Menopause

Introduction

The menopause, also known as the 'change of life' is the end of menstruation.  This means a woman's ovaries stop producing an egg every four weeks. She will no longer have a monthly period or be able to have children.

In the UK, the average age for a woman to reach the menopause is 52, although women can experience the menopause in their 30s or 40s.

If a woman experiences the menopause when she is under 45 years of age, it is known as a premature menopause. 

Menstruation (monthly periods) can sometimes stop suddenly when you reach the menopause. However, it is more likely that your periods will become less frequent, with longer intervals in between each one before they stop altogether.

What causes the menopause?

The menopause is caused by a change in the balance of the body's sex hormones.

In the lead up to the menopause (perimenopause) oestrogen levels decrease, which causes the ovaries to stop producing an egg each month (ovulation). Oestrogen is the female sex hormone that regulates a woman's periods.

Read more about what causes the menopause

The fall in oestrogen also causes both physical and emotional symptoms including:

  • hot flushes
  • night sweats
  • mood swings
  • vaginal dryness

Read more about the symptoms of the menopause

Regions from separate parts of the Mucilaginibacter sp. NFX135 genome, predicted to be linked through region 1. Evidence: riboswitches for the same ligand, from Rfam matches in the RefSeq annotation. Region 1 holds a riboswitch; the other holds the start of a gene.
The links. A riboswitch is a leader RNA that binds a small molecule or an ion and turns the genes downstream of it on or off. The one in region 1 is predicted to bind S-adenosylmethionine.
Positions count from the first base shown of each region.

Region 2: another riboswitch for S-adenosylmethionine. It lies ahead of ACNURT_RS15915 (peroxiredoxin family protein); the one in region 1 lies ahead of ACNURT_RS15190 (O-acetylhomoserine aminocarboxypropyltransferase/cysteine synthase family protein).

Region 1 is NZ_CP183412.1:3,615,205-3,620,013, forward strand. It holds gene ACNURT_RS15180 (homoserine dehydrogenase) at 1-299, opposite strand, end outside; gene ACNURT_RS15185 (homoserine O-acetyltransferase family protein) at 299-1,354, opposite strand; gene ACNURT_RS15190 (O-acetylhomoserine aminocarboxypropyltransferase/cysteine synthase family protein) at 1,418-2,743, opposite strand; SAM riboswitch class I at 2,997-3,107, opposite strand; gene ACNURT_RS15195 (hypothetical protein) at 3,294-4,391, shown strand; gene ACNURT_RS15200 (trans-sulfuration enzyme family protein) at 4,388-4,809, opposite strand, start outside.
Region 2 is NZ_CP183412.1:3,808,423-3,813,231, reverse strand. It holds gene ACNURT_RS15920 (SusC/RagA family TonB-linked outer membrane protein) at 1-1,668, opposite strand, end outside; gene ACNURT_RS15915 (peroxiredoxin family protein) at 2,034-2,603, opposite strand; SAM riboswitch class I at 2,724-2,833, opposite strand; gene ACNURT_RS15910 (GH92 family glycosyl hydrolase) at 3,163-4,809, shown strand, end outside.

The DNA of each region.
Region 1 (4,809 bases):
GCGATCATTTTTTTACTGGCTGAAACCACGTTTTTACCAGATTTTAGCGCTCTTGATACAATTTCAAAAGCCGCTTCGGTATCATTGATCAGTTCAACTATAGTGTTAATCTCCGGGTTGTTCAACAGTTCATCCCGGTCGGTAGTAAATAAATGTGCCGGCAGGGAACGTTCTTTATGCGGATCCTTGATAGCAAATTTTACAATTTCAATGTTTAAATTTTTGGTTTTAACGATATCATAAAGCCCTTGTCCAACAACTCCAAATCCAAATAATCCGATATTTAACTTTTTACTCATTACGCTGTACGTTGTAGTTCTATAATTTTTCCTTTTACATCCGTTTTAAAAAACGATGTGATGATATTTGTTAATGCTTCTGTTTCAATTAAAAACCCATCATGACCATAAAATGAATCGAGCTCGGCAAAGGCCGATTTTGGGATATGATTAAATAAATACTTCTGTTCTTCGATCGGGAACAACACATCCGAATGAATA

Should I see my GP?

You should speak to your GP if you have menopausal symptoms that are troubling you.

Although there is no definitive test to diagnose the menopause, a blood test to measure the level of follicle-stimulating hormone (FSH) may sometimes be recommended.

Treating the menopause

Most women do not need treatment for the menopause. However, treatments are available if symptoms are severe and interfere with day-to-day life.

Hormone replacement therapy (HRT) is one of the main treatments for the menopause. It helps to relieve menopausal symptoms by replacing oestrogen.

HRT is available in many forms including tablet, creams or gel, a skin patch or an implant.

Read more about treatments for the menopause

Self-help

Many women find that making changes to their lifestyle and diet helps improve menopausal symptoms. Taking regular exercise, reducing stress levels and avoiding certain foods can help reduce hot flushes, night sweats and mood swings.

Read more self-help tips for managing the menopause

Last updated: 30 January 2014

Continue to next section: Symptoms of the menopause